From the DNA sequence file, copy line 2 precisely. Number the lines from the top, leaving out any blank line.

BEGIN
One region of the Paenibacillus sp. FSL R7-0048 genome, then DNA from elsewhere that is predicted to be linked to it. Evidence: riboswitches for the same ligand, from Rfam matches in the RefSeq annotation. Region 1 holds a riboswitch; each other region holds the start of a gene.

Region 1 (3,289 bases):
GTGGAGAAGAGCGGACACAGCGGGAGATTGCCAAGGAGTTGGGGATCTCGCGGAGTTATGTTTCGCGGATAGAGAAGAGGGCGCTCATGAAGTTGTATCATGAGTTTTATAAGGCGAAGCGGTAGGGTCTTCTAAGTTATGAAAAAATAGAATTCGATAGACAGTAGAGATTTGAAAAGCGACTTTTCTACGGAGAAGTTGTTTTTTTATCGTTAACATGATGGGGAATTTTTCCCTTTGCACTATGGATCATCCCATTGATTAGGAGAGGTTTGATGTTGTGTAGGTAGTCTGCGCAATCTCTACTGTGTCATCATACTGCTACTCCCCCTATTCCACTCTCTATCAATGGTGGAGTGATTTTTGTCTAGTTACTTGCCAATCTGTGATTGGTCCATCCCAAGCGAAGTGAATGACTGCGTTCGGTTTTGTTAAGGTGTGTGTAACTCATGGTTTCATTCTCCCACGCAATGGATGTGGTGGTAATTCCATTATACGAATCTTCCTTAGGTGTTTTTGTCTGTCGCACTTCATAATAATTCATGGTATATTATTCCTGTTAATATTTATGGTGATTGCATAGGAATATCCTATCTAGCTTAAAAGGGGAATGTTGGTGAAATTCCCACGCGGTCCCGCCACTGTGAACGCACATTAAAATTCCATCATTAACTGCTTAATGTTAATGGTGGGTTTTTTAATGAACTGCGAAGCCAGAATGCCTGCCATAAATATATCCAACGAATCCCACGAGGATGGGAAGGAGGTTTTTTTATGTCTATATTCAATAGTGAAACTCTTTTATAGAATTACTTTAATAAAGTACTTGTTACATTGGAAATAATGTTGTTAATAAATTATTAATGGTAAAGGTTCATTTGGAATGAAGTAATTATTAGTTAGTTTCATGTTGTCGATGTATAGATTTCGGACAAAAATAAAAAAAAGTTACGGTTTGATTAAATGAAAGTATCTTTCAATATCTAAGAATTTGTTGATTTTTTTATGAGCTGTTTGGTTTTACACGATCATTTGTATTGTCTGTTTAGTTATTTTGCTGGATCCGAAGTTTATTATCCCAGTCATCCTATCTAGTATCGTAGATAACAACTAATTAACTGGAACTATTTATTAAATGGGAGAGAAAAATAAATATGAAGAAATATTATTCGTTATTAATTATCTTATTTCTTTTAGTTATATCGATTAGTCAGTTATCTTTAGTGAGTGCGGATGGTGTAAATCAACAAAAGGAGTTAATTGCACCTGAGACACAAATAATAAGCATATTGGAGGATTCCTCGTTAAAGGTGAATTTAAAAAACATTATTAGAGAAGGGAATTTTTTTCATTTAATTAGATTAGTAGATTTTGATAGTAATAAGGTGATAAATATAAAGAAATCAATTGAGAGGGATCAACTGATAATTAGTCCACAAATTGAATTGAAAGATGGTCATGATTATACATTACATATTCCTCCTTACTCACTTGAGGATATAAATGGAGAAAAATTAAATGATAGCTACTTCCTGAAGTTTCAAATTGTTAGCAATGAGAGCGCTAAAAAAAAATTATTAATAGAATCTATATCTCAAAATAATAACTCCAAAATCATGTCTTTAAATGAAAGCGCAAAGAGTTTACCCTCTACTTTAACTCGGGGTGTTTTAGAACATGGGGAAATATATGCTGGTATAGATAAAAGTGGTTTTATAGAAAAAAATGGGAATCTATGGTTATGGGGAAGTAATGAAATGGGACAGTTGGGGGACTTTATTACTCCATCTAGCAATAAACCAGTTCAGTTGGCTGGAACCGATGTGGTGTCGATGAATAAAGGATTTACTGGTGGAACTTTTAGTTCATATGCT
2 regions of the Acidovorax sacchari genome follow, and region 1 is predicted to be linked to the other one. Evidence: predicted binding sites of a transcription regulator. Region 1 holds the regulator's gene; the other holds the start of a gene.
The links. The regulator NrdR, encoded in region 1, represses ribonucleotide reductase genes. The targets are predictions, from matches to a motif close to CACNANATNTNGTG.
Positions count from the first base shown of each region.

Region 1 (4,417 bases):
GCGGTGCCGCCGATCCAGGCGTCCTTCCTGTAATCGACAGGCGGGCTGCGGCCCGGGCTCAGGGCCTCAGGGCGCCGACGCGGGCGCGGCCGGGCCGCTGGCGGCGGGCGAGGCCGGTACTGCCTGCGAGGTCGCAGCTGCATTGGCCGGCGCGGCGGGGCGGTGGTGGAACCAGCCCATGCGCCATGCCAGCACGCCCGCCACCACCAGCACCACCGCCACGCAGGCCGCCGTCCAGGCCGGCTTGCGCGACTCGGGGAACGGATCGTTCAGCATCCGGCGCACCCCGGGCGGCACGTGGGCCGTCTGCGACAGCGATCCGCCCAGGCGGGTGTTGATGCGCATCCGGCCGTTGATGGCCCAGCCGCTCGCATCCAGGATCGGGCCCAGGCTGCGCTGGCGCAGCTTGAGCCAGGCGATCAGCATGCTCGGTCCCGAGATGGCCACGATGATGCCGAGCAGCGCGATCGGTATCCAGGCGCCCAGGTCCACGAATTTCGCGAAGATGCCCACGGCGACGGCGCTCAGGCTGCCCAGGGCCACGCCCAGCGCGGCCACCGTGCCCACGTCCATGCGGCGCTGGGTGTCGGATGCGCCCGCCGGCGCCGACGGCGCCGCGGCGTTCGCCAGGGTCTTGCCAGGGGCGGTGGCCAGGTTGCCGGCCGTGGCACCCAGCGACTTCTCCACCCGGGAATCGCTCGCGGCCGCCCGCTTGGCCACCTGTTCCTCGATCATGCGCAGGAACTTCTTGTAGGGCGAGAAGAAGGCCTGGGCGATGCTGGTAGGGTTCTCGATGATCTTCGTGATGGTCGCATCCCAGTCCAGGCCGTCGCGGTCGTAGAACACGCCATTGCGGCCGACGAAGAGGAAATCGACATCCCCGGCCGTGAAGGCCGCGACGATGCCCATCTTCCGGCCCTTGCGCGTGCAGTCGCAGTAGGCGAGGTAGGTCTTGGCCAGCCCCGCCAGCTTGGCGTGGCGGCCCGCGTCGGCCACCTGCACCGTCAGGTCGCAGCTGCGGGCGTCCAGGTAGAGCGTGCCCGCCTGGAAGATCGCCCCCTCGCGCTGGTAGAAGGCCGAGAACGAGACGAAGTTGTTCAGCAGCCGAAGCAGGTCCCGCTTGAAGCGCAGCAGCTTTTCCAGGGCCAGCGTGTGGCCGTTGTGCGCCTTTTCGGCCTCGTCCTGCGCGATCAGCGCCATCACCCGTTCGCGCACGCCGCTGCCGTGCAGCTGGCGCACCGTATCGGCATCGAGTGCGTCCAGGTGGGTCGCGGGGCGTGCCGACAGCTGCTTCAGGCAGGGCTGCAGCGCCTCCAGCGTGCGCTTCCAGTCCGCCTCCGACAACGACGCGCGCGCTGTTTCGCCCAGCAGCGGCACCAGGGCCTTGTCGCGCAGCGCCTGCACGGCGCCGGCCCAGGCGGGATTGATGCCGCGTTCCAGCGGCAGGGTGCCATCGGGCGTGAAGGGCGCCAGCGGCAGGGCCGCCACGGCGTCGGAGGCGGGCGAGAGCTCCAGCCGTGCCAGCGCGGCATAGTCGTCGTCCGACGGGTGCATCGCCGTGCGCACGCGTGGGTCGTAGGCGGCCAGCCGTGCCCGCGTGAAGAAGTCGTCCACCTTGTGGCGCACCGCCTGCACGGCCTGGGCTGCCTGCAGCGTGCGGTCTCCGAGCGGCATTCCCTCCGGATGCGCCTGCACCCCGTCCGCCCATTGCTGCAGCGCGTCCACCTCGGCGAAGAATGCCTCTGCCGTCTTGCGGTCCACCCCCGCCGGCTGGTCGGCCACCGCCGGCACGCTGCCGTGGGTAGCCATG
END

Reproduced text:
Region 1 (3,289 bases):